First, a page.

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Polarized Sunglasses  
User currently offlineJhooper From United States of America, joined Dec 2001, 6202 posts, RR: 12
Posted (10 years 5 months 2 weeks 19 hours ago) and read 5705 times:

Is it ok to fly with polarized sunglasses?


Last year 1,944 New Yorkers saw something and said something.
22 replies: All unread, jump to last
 
User currently offlineFutureualpilot From United States of America, joined May 2000, 2602 posts, RR: 8
Reply 1, posted (10 years 5 months 2 weeks 19 hours ago) and read 5672 times:

I have before and have not experienced any problems. I still like to most of the time, but it does get uncomfortable under my headset after a little while.


Life is better when you surf.
User currently offlineJetguy From , joined Dec 1969, posts, RR:
Reply 2, posted (10 years 5 months 2 weeks 19 hours ago) and read 5664 times:

This topic comes up on a fairly regular basis. The best source of "good" information is the April 2003 issue of Aviation Consumer. (By the way, Aviation Consumer is one of my favorite aviation magazines and a very good source of information. It's basically the "Consumer Reports" of general aviation - I highly recommend it.) They had a comprehensive report on the various sunglass lenses, tints, shades, etc. I'd cut and paste the entire article here except that I'm afraid I'd be busting some copyright laws. However, their summary said something along the lines of:

"Polarizing Lenses: This one is easy. Many instrument displays and aircraft windscreens are polarized. Most pilots who have tried polarized lenses have found them unsatisfactory."

Personally, I've never found polarized lenses to be of much benefit in aircraft cockpits and, depending on what material the windscreen is made of, they can cause "interesting" and undesirable visual effects. Get yourself the best quality lenses you can find (they don't have to be that expensive either) in a good dark gray tint. The larger the lenses are the better and make sure that they have the UV coating on them.

Jetguy


User currently offlineL-188 From United States of America, joined Jul 1999, 29791 posts, RR: 58
Reply 3, posted (10 years 5 months 2 weeks 18 hours ago) and read 5646 times:

Actually from what I understand they can be downright dangerous in floatplanes.

Especially when trying to land on still water.

Absolutely no depth perception.



OBAMA-WORST PRESIDENT EVER....Even SKOORB would be better.
User currently offlineFredT From United Kingdom, joined Feb 2002, 2185 posts, RR: 26
Reply 4, posted (10 years 5 months 2 weeks 14 hours ago) and read 5602 times:

Try flying an aircraft with an LCD screen installed with polarized glasses. If you can see the display, tilt your head. Now you will not.  Big grin

You'll see all the stress in a plexi canopy too. Very interesting, but not desirable as you might just want to look through it instead! Big grin

Cheers,
Fred



I thought I was doing good trying to avoid those airport hotels... and look at me now.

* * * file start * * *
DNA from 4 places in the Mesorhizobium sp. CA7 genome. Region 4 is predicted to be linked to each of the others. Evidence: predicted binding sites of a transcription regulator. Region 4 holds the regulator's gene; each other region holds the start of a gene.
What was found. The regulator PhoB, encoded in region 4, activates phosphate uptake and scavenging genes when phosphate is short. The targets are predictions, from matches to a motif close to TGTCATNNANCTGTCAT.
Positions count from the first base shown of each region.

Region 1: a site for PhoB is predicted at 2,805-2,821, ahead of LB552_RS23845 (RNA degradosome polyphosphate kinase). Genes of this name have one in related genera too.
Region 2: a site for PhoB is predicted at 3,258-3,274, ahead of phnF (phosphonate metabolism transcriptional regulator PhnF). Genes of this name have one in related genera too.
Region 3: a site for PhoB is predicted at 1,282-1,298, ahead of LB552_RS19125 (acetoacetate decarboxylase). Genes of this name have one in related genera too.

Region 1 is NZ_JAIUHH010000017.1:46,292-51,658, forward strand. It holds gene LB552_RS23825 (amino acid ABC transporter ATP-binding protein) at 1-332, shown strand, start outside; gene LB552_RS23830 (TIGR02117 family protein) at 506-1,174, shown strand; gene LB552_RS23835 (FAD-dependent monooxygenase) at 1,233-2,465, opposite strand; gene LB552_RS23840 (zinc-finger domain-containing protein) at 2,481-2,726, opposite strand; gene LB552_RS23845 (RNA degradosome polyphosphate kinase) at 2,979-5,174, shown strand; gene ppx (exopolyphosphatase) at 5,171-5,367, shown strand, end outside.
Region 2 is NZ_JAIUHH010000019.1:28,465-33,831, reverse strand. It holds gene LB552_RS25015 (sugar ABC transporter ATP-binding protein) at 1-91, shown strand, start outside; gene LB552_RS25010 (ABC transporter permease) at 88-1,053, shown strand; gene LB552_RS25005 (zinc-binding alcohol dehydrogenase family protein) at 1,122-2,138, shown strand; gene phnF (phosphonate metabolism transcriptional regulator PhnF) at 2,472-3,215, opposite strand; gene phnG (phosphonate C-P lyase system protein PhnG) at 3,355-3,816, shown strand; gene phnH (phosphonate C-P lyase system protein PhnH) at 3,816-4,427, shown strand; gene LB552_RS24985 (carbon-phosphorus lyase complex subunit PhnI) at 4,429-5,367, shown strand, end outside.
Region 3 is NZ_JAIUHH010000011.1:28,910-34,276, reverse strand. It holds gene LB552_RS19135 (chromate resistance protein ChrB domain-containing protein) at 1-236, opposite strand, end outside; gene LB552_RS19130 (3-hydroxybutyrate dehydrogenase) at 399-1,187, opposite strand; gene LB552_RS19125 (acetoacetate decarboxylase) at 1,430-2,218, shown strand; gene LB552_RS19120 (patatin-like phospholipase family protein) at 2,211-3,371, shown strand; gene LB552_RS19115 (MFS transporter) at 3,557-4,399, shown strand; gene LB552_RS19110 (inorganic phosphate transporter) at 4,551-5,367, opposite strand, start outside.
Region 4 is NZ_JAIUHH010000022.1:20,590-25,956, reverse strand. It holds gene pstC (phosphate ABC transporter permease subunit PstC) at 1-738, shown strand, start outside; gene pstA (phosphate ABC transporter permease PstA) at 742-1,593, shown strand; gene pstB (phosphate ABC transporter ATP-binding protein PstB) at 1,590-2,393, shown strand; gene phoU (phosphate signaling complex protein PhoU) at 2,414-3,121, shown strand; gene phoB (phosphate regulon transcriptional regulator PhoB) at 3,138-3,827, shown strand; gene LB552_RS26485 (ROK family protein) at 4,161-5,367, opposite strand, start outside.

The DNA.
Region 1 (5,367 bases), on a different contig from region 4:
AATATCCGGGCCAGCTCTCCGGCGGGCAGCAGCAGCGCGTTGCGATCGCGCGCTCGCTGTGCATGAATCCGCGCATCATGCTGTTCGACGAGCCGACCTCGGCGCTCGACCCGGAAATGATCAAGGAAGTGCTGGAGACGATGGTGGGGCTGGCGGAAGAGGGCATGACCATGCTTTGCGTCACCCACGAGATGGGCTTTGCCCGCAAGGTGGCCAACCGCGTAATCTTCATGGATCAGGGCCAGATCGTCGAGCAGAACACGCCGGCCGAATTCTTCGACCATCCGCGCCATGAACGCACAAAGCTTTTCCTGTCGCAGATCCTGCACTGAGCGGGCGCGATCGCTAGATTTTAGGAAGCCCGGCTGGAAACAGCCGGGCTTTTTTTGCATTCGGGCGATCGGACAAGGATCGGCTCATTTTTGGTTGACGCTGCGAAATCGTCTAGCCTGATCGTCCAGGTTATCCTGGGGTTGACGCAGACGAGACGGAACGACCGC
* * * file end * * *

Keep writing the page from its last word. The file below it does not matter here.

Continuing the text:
User currently offlineB727-200 From Australia, joined Nov 1999, 1051 posts, RR: 3
Reply 5, posted (10 years 5 months 2 weeks 13 hours ago) and read 5593 times:


A bit off topic, but are aircraft windshields coated in UV protective film? I imagine you could get quite a tan and some retinal damage if they were not.


User currently offlineB747skipper From , joined Dec 1969, posts, RR:
Reply 6, posted (10 years 5 months 2 weeks 7 hours ago) and read 5535 times:

In the 1970s I bought polarized sunglasses -
Attempted to wear them while flying a 727... could not see anything outside -
The winshield was polarized, as well, turning head sideways blanked all vision -
Since then I always used the standard "RayBan" pilot glasses...
xxx
Now I wear prescription glasses mounted in Rayban frames...
And just clip dark lenses on top of them during bright days, as needed.
By the way, I use "neutral gray" lenses - as recommended by some.
xxx
Dont need to wear $$$ glasses to be comfortable...
Nor to look like a movie star when flying, or walking in the streets...  Big grin
Happy contrails -
(s) Skipper




User currently offlineDragogoalie From Australia, joined Oct 2001, 1220 posts, RR: 6
Reply 7, posted (10 years 5 months 2 weeks 7 hours ago) and read 5523 times:

I always heard that flying with polarized sunglasses wasn't a good idea because one of the more common ways to see other aircraft is by seeing the sun reflecting off of them.

--dragogoalie-#88--



Formerly known as Jap. Srsly. AUSTRALIA: 2 days!
User currently offlineBlatantEcho From United States of America, joined Sep 2000, 1903 posts, RR: 1
Reply 8, posted (10 years 5 months 2 weeks 7 hours ago) and read 5523 times:

Never would sell Polarized glasses to a costumer if I knew they were a pilot.

Pilots asked frequently too, inquisitive folk.

George



They're not handing trophies out today
User currently offlineQantasA332 From Australia, joined Dec 2003, 1500 posts, RR: 26
Reply 9, posted (10 years 5 months 2 weeks 4 hours ago) and read 5475 times:

A bit off topic, but are aircraft windshields coated in UV protective film?

Well, all glass blocks most UV rays (the nature of glass is such that it absorbs light in the ultra violet range), but, as aircraft windscreens aren't quite glass, you'd hope there is a protective coating............I think would be.

Cheers,
QantasA332


User currently offlineFredT From United Kingdom, joined Feb 2002, 2185 posts, RR: 26
Reply 10, posted (10 years 5 months 2 weeks 3 hours ago) and read 5469 times:

Plexi does not block much UV - trust me, I know! You get a good burn.

There were experiments with red plexi, no idea about the composition, to reduce sunburn through the canopies. As they don't seem to be around, I don't think they were too successful. I can imagine why...  Smile

Cheers,
Fred



I thought I was doing good trying to avoid those airport hotels... and look at me now.
User currently offlineFSPilot747 From United States of America, joined Oct 1999, 3599 posts, RR: 12